• I support an introductory page with all of the tarot family of card games listed. Ideally this should be under tarot, but there you run into the conflict with the occultists. The name in the English language for the family of card games is Tarot, and since this is the English version of Wikipedia, the term in English should be the prefered one. In other languages it is Tarock, Taraut, Tarocco (Tarocchi), etc. They are all related trick-taking card games with a common origin. That is why they are all included in Michael Dummett's book The Game of Tarot . They do not use identical cards of course. That is because of divergences in playing card fashions and suit signs in each region. In german speaking areas of Switzerland, they use the 1JJ Tarot pack with Italian suit signs. In Sicily, they use the unique Tarocco Siciliano pack. There are also Tarocco Piedmontese, Tarocco Bolognese, and other packs from Milan, etc. There are at least three distinct versions of the Austrian-style Tarock pack. Then there are the French tarot versions with the arabic numerals on the top. These are all tarot playing cards, and are used to play related games. The question is, why are Tarock and Tarocchi on the same page, while French Tarot is on another? Tarock and French Tarot have french suit symbols, while Tarocco uses Italian suit signs. There should be one introductory article for the family of tarot games (similar to the presentation in the Tarocchi article), then individual main articles on each regional variation (with cards used, style of play, regional variations, etc.). This is what is done with other cards games such as Rummy, where there are many variations and regional games. Most of the Rummy family of games are listed in a special section of the article. I think that Tarot (game) should be the general page, and perhaps a special page created for "French Tarot", Tarocco (Tarrochi), Troccas (Swiss), Austrian-style Tarock, and Minchiate. The problem with all this evidently arises due to the unique situation of one family of card games having varying playing card standards in various regions. -- Parsa 21:47, 17 December 2006 (UTC)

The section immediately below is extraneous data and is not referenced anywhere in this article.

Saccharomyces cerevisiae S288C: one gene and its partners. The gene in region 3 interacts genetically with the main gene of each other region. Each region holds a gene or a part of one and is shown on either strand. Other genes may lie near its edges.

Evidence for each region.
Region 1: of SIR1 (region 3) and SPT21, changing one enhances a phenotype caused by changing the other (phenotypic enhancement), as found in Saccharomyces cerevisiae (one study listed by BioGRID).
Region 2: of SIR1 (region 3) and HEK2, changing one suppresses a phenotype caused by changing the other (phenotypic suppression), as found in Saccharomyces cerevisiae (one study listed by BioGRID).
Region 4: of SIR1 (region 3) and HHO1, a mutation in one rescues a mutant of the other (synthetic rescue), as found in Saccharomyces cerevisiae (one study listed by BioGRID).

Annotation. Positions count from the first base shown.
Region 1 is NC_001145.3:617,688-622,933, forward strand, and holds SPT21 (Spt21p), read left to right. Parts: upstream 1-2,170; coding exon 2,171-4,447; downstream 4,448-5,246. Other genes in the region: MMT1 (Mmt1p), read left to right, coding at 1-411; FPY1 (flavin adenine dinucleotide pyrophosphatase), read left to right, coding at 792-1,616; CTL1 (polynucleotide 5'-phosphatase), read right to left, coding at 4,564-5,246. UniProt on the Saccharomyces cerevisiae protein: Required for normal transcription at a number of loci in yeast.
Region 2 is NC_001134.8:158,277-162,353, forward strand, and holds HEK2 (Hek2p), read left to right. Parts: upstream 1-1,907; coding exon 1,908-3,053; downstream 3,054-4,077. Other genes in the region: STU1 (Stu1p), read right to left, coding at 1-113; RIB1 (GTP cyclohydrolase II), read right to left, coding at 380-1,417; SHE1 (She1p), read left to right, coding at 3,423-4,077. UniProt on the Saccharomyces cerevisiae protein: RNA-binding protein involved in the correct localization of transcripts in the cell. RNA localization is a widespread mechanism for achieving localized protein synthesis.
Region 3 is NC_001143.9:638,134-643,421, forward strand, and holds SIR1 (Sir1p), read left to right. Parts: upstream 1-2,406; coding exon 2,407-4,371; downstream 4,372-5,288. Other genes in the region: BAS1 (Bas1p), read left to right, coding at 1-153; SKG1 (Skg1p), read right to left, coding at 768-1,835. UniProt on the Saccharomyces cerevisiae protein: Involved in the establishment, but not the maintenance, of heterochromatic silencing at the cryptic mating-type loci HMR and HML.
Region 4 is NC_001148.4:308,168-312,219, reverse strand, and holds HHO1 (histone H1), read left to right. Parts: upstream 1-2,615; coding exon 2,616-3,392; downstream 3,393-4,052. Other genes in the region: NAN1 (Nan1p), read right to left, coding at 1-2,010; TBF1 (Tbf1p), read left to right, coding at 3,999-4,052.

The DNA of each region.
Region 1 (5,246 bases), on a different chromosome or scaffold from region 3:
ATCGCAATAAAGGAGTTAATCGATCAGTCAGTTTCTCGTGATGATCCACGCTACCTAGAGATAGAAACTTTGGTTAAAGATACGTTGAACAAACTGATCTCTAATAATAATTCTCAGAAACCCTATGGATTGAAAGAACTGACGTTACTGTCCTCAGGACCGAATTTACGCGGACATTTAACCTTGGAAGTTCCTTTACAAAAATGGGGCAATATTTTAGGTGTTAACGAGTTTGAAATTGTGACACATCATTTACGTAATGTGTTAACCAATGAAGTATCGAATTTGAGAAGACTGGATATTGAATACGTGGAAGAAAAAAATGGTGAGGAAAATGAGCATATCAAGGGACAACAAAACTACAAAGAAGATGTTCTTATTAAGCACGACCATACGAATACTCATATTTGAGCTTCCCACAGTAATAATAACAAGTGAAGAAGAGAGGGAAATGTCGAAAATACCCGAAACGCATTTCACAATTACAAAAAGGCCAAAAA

• I support merging all tarot tarock game articles. As a student of Italian regional decks I have become immune to the petty differences of suits, etc. How many bridge articles are there, is there an article for contract, etc? Poker do we have one for draw, texas holdem, strip? should we? I am of the understanding, that when a section of a main article becomes too big so as to take over, it should be "spun off" to another article. This is kind of the opposite. The person above me I think has the solution. main tarot (game) page with the necessary redirects, and main article pages spun off to the appropriate regional differences. Parenthetically, how many times playing, did it take you to realize the game flinch was actually just a commercialization of already existing games, or that spades, 500, hearts and the like all belongs to the same family. Card sites, have broad categories, and Tarock/Tarot would be included with all the trick taking games such as the former. I know this is a two year old discussion LOL. But its new to me. --K3vin (talk) 19:47, 22 November 2008 (UTC)